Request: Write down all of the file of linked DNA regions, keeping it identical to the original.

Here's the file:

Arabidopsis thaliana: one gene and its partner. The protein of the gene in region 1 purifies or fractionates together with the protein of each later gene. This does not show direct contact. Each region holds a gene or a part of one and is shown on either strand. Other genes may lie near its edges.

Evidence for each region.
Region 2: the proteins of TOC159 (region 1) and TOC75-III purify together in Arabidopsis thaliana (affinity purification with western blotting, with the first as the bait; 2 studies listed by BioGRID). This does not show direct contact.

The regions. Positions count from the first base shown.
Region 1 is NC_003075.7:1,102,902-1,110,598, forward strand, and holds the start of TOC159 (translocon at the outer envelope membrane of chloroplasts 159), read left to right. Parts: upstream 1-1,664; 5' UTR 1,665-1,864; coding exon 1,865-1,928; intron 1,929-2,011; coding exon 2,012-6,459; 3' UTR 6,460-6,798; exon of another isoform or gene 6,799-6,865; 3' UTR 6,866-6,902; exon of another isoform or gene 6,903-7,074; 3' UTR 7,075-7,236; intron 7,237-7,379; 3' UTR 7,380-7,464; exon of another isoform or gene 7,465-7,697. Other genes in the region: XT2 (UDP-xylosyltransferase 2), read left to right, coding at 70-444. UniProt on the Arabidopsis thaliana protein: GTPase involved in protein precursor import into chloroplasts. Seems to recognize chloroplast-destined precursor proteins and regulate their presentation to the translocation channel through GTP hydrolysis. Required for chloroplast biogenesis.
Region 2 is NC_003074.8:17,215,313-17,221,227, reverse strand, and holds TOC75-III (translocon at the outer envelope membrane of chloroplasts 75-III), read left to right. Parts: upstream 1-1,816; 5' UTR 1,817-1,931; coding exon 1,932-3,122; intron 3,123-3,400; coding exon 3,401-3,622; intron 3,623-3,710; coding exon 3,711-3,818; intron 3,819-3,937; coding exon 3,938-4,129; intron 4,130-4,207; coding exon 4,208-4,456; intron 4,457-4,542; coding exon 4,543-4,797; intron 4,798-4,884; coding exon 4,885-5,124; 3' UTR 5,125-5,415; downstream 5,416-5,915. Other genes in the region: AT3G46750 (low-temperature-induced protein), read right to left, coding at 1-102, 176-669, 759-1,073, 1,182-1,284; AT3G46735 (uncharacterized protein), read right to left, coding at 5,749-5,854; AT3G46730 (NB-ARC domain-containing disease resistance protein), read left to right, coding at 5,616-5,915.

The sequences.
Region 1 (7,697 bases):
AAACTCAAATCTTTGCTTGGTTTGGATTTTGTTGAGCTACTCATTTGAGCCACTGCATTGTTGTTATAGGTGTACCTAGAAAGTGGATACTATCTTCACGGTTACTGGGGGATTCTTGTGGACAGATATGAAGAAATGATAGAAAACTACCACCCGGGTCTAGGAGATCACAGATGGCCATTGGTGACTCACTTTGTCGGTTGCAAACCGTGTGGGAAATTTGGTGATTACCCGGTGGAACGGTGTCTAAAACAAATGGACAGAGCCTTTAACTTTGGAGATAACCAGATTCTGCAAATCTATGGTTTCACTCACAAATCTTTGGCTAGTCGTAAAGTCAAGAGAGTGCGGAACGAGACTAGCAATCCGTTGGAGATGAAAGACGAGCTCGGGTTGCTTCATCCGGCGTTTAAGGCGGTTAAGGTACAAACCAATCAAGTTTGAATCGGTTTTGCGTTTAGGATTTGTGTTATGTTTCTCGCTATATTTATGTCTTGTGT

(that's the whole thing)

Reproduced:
Arabidopsis thaliana: one gene and its partner. The protein of the gene in region 1 purifies or fractionates together with the protein of each later gene. This does not show direct contact. Each region holds a gene or a part of one and is shown on either strand. Other genes may lie near its edges.

Evidence for each region.
Region 2: the proteins of TOC159 (region 1) and TOC75-III purify together in Arabidopsis thaliana (affinity purification with western blotting, with the first as the bait; 2 studies listed by BioGRID). This does not show direct contact.

The regions. Positions count from the first base shown.
Region 1 is NC_003075.7:1,102,902-1,110,598, forward strand, and holds the start of TOC159 (translocon at the outer envelope membrane of chloroplasts 159), read left to right. Parts: upstream 1-1,664; 5' UTR 1,665-1,864; coding exon 1,865-1,928; intron 1,929-2,011; coding exon 2,012-6,459; 3' UTR 6,460-6,798; exon of another isoform or gene 6,799-6,865; 3' UTR 6,866-6,902; exon of another isoform or gene 6,903-7,074; 3' UTR 7,075-7,236; intron 7,237-7,379; 3' UTR 7,380-7,464; exon of another isoform or gene 7,465-7,697. Other genes in the region: XT2 (UDP-xylosyltransferase 2), read left to right, coding at 70-444. UniProt on the Arabidopsis thaliana protein: GTPase involved in protein precursor import into chloroplasts. Seems to recognize chloroplast-destined precursor proteins and regulate their presentation to the translocation channel through GTP hydrolysis. Required for chloroplast biogenesis.
Region 2 is NC_003074.8:17,215,313-17,221,227, reverse strand, and holds TOC75-III (translocon at the outer envelope membrane of chloroplasts 75-III), read left to right. Parts: upstream 1-1,816; 5' UTR 1,817-1,931; coding exon 1,932-3,122; intron 3,123-3,400; coding exon 3,401-3,622; intron 3,623-3,710; coding exon 3,711-3,818; intron 3,819-3,937; coding exon 3,938-4,129; intron 4,130-4,207; coding exon 4,208-4,456; intron 4,457-4,542; coding exon 4,543-4,797; intron 4,798-4,884; coding exon 4,885-5,124; 3' UTR 5,125-5,415; downstream 5,416-5,915. Other genes in the region: AT3G46750 (low-temperature-induced protein), read right to left, coding at 1-102, 176-669, 759-1,073, 1,182-1,284; AT3G46735 (uncharacterized protein), read right to left, coding at 5,749-5,854; AT3G46730 (NB-ARC domain-containing disease resistance protein), read left to right, coding at 5,616-5,915.

The sequences.
Region 1 (7,697 bases):
AAACTCAAATCTTTGCTTGGTTTGGATTTTGTTGAGCTACTCATTTGAGCCACTGCATTGTTGTTATAGGTGTACCTAGAAAGTGGATACTATCTTCACGGTTACTGGGGGATTCTTGTGGACAGATATGAAGAAATGATAGAAAACTACCACCCGGGTCTAGGAGATCACAGATGGCCATTGGTGACTCACTTTGTCGGTTGCAAACCGTGTGGGAAATTTGGTGATTACCCGGTGGAACGGTGTCTAAAACAAATGGACAGAGCCTTTAACTTTGGAGATAACCAGATTCTGCAAATCTATGGTTTCACTCACAAATCTTTGGCTAGTCGTAAAGTCAAGAGAGTGCGGAACGAGACTAGCAATCCGTTGGAGATGAAAGACGAGCTCGGGTTGCTTCATCCGGCGTTTAAGGCGGTTAAGGTACAAACCAATCAAGTTTGAATCGGTTTTGCGTTTAGGATTTGTGTTATGTTTCTCGCTATATTTATGTCTTGTGT